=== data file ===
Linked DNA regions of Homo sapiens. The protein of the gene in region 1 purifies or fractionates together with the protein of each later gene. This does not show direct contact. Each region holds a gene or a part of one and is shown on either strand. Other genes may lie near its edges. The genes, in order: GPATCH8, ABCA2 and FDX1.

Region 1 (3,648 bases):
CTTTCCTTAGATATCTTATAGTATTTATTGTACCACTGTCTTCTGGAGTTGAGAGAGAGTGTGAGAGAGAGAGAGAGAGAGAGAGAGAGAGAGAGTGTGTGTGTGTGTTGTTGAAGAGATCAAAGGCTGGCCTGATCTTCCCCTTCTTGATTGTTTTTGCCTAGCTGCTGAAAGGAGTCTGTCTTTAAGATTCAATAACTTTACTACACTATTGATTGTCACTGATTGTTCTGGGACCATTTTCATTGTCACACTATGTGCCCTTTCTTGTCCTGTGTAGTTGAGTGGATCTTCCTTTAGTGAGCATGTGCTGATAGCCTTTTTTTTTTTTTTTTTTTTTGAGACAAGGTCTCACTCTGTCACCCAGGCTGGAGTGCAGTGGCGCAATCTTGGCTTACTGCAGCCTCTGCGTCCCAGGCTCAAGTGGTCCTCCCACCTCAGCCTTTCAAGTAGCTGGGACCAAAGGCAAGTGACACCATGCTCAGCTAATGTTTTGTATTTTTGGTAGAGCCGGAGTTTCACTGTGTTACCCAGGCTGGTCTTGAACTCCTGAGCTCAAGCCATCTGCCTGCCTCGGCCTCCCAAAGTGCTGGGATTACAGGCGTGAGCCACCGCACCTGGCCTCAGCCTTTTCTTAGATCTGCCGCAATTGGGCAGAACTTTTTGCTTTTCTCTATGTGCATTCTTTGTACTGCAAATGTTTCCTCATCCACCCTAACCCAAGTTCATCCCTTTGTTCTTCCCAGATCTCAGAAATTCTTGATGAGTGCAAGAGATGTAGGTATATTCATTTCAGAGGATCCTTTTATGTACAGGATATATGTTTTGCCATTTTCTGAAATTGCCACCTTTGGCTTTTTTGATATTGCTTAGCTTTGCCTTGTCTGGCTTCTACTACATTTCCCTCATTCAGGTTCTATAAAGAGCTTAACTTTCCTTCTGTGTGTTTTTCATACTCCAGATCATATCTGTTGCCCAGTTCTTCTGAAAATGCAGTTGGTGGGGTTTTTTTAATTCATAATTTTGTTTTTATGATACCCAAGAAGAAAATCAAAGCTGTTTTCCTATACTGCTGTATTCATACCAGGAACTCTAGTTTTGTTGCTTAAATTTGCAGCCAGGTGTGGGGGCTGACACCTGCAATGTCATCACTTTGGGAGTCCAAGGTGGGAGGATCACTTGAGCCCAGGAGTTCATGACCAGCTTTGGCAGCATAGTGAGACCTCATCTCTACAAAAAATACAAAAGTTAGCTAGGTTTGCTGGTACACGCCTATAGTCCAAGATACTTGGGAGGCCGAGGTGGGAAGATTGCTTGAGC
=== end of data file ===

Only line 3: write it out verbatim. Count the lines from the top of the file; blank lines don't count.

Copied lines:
CTTTCCTTAGATATCTTATAGTATTTATTGTACCACTGTCTTCTGGAGTTGAGAGAGAGTGTGAGAGAGAGAGAGAGAGAGAGAGAGAGAGAGAGTGTGTGTGTGTGTTGTTGAAGAGATCAAAGGCTGGCCTGATCTTCCCCTTCTTGATTGTTTTTGCCTAGCTGCTGAAAGGAGTCTGTCTTTAAGATTCAATAACTTTACTACACTATTGATTGTCACTGATTGTTCTGGGACCATTTTCATTGTCACACTATGTGCCCTTTCTTGTCCTGTGTAGTTGAGTGGATCTTCCTTTAGTGAGCATGTGCTGATAGCCTTTTTTTTTTTTTTTTTTTTTGAGACAAGGTCTCACTCTGTCACCCAGGCTGGAGTGCAGTGGCGCAATCTTGGCTTACTGCAGCCTCTGCGTCCCAGGCTCAAGTGGTCCTCCCACCTCAGCCTTTCAAGTAGCTGGGACCAAAGGCAAGTGACACCATGCTCAGCTAATGTTTTGTATTTTTGGTAGAGCCGGAGTTTCACTGTGTTACCCAGGCTGGTCTTGAACTCCTGAGCTCAAGCCATCTGCCTGCCTCGGCCTCCCAAAGTGCTGGGATTACAGGCGTGAGCCACCGCACCTGGCCTCAGCCTTTTCTTAGATCTGCCGCAATTGGGCAGAACTTTTTGCTTTTCTCTATGTGCATTCTTTGTACTGCAAATGTTTCCTCATCCACCCTAACCCAAGTTCATCCCTTTGTTCTTCCCAGATCTCAGAAATTCTTGATGAGTGCAAGAGATGTAGGTATATTCATTTCAGAGGATCCTTTTATGTACAGGATATATGTTTTGCCATTTTCTGAAATTGCCACCTTTGGCTTTTTTGATATTGCTTAGCTTTGCCTTGTCTGGCTTCTACTACATTTCCCTCATTCAGGTTCTATAAAGAGCTTAACTTTCCTTCTGTGTGTTTTTCATACTCCAGATCATATCTGTTGCCCAGTTCTTCTGAAAATGCAGTTGGTGGGGTTTTTTTAATTCATAATTTTGTTTTTATGATACCCAAGAAGAAAATCAAAGCTGTTTTCCTATACTGCTGTATTCATACCAGGAACTCTAGTTTTGTTGCTTAAATTTGCAGCCAGGTGTGGGGGCTGACACCTGCAATGTCATCACTTTGGGAGTCCAAGGTGGGAGGATCACTTGAGCCCAGGAGTTCATGACCAGCTTTGGCAGCATAGTGAGACCTCATCTCTACAAAAAATACAAAAGTTAGCTAGGTTTGCTGGTACACGCCTATAGTCCAAGATACTTGGGAGGCCGAGGTGGGAAGATTGCTTGAGC